In times of inflation, everything seems to cost a fortune, and airplane tickets are no exception. In an effort to save money, some travelers are turning to skip lagging, a practice that airlines do not appreciate. But what exactly is skip lagging? Is it legal? Let’s break it down for you.
Skip lagging, also known as a “hidden-city ticket,” involves booking a flight with a layover and intentionally disembarking at the layover destination instead of traveling to the final destination. The term “hidden-city ticket” refers to the fact that the layover city is not indicated on the boarding pass, making it hidden from view, explains Andrew D’Amours, co-founder of the discount travel website Flytrippers, who himself occasionally uses this technique.
This method is primarily used to save money on expensive direct flights. Flights without layovers are usually in high demand, whereas flights with layovers are generally less expensive. So, it’s not uncommon for a ticket to destination A to be more expensive than a ticket to destination B with a layover in destination A.
Skiplagged.com, a flight booking site launched in 2013, popularized this cost-saving method. However, according to Andrew, skip lagging is not the most effective technique for saving money on airfare. “I fly 60 to 70 times a year, and I use this method once every three years,” he explains. “People might think it’s a great trick, but it doesn’t work all the time.”
In the United States, skip lagging is more effective due to the presence of several airline hubs. Airlines want to maximize the number of passengers traveling through their hubs to reduce costs. By reducing costs, they can offer lower ticket prices. For example, American Airlines has a hub in Dallas. Andrew shares an example, saying, “I had to travel from New Orleans to Dallas for a conference. The one-way fare was $300. But when I added a flight to Miami, making it New Orleans – Dallas – Miami, the price dropped by $200.”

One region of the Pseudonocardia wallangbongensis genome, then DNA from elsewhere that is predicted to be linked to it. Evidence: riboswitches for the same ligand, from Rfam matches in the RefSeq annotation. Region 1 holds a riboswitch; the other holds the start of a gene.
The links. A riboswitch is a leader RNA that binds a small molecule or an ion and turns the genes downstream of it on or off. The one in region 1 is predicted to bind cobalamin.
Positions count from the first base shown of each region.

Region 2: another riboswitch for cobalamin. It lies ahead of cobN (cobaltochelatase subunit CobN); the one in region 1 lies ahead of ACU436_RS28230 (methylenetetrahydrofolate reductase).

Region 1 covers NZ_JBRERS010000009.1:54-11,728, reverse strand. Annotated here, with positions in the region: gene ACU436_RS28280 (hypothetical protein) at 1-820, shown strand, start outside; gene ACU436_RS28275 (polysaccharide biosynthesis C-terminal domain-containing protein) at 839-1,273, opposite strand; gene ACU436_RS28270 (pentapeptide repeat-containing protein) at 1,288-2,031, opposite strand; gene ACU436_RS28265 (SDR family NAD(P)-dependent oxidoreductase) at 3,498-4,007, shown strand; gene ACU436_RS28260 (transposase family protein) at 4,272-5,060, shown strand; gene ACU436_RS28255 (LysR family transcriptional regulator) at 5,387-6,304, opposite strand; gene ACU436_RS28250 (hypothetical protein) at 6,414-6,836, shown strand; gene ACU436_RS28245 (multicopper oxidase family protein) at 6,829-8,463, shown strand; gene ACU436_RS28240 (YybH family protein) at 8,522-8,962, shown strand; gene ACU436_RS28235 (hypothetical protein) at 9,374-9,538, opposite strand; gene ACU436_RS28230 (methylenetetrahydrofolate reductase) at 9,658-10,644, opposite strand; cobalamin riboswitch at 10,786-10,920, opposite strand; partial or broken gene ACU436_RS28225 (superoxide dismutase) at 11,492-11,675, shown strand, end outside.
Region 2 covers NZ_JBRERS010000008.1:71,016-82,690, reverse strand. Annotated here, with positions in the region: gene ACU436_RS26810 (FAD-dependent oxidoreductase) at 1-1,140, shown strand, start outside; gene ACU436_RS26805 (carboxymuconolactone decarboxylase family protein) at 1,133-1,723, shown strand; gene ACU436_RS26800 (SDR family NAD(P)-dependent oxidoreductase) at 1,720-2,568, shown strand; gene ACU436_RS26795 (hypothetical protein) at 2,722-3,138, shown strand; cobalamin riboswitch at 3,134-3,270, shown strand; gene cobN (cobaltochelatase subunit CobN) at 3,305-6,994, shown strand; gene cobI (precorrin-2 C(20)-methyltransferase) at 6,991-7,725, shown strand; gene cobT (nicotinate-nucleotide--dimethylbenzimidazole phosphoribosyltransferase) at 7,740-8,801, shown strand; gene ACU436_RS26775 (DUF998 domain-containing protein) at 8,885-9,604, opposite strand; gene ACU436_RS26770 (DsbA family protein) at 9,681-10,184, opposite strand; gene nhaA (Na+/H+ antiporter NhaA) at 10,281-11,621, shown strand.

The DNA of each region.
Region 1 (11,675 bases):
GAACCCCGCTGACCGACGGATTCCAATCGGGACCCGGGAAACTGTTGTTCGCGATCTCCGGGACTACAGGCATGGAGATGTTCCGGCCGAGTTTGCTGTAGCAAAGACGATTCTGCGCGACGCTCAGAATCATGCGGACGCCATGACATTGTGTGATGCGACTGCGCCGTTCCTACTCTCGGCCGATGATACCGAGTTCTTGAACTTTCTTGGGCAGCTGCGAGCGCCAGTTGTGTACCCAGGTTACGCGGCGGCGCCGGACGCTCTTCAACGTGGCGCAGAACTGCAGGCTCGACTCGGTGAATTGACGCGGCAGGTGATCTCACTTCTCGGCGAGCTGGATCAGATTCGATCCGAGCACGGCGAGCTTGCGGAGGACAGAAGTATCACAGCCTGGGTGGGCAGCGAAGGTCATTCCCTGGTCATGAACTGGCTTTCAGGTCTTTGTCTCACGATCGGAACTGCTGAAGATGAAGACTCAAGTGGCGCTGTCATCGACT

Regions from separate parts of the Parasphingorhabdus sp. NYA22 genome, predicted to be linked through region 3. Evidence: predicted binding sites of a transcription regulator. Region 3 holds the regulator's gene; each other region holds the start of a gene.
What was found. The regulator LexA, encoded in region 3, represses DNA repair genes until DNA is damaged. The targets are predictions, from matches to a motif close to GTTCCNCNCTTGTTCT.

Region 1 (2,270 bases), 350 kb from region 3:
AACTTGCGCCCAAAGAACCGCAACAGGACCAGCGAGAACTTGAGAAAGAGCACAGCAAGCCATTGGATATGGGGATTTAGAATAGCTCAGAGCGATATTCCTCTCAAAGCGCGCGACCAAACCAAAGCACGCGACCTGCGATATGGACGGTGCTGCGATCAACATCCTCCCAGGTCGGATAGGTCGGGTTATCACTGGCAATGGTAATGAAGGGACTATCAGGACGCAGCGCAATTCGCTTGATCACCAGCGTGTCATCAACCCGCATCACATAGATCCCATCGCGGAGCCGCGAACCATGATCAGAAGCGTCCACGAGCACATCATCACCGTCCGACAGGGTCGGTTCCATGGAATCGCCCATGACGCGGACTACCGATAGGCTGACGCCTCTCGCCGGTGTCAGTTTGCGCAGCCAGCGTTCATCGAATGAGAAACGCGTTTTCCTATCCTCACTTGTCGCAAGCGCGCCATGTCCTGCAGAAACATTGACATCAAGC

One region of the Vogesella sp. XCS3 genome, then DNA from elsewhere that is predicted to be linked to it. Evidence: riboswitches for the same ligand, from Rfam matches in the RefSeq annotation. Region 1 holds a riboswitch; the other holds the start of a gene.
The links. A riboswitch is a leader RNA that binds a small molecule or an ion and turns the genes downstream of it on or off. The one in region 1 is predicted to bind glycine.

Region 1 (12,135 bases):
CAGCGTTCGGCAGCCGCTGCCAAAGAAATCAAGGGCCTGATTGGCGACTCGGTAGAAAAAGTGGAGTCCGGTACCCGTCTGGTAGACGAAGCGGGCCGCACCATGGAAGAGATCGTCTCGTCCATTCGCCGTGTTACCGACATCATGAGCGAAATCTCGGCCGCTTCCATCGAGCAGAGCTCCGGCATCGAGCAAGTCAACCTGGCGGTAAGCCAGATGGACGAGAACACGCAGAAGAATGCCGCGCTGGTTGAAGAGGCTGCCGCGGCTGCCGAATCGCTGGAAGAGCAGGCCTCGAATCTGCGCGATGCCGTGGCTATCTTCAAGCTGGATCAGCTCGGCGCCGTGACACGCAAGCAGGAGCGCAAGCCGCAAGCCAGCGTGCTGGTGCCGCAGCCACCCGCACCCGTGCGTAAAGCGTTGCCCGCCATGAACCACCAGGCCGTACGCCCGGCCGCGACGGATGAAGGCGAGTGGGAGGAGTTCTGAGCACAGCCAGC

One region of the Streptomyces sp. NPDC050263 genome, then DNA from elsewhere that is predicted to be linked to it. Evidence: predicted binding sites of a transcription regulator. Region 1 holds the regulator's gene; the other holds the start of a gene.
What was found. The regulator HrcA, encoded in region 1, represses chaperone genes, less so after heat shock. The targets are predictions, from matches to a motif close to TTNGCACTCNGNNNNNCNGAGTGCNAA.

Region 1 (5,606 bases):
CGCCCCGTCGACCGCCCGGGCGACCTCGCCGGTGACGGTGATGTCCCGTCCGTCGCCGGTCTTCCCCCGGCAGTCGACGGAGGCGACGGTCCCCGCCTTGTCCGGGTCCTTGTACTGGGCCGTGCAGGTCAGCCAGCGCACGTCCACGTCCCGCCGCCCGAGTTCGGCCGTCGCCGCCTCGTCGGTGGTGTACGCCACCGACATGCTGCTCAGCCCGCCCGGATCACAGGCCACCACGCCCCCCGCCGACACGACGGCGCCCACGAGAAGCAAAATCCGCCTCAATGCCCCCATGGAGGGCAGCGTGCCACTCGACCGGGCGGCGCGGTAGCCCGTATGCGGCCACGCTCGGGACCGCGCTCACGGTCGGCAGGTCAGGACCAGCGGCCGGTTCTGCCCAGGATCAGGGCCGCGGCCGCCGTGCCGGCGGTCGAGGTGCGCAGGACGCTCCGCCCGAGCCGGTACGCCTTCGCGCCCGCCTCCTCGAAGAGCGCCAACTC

To truly save money, the co-founder of Flytrippers advises being flexible with travel dates and taking the time to compare prices. If you’re considering skip lagging, Andrew D’Amours suggests doing it as a one-way trip rather than a round trip. “As soon as you miss a segment of your itinerary, the airline cancels your ticket,” he points out.
Traveling light is also essential when skip lagging, as any checked baggage will continue to the final destination indicated on your ticket. A carry-on bag is sufficient. Andrew emphasizes the importance of not mentioning skip lagging to the airline, as it is a practice prohibited by the majority of airlines. “If you do it once a year or every two years, you won’t have a problem,” he says. However, if someone does it on every flight, “it becomes less subtle.” While you won’t go to jail, the airline may refuse to let you board.
Similar incidents have occurred in the United States in recent weeks. A teenager bought a ticket from Orlando, Florida, to New York, with a layover in his hometown of Charlotte, North Carolina. Before even leaving Florida, the airline discovered his intention to skip the last leg of the trip and denied him boarding.
It is also important to research the “final” country, as some regions of the world require a visa to enter. It would be best to ensure that you have a visa for the “final” destination, even if you’re only disembarking at the layover, as the airline will refuse boarding otherwise.
Skip lagging is not illegal, so you can’t be arrested by the police for attempting it. However, airlines can take action if they prohibit it in their terms and conditions. When contacted by 24heures.ca, Air Canada, the country’s main airline, refused to answer questions and referred us to their general terms and conditions of carriage. These terms clearly state that tickets are valid only when used in compliance with all terms and conditions of sale and that passengers must follow the itinerary indicated on their boarding pass. Air Canada also explicitly prohibits what they call “tangential ticketing,” which involves paying for a ticket from a point preceding the passenger’s origin or extending beyond their actual destination.
The Air Canada communications department confirmed that someone caught in the act of skip lagging could be denied boarding and have the remainder of their itinerary canceled.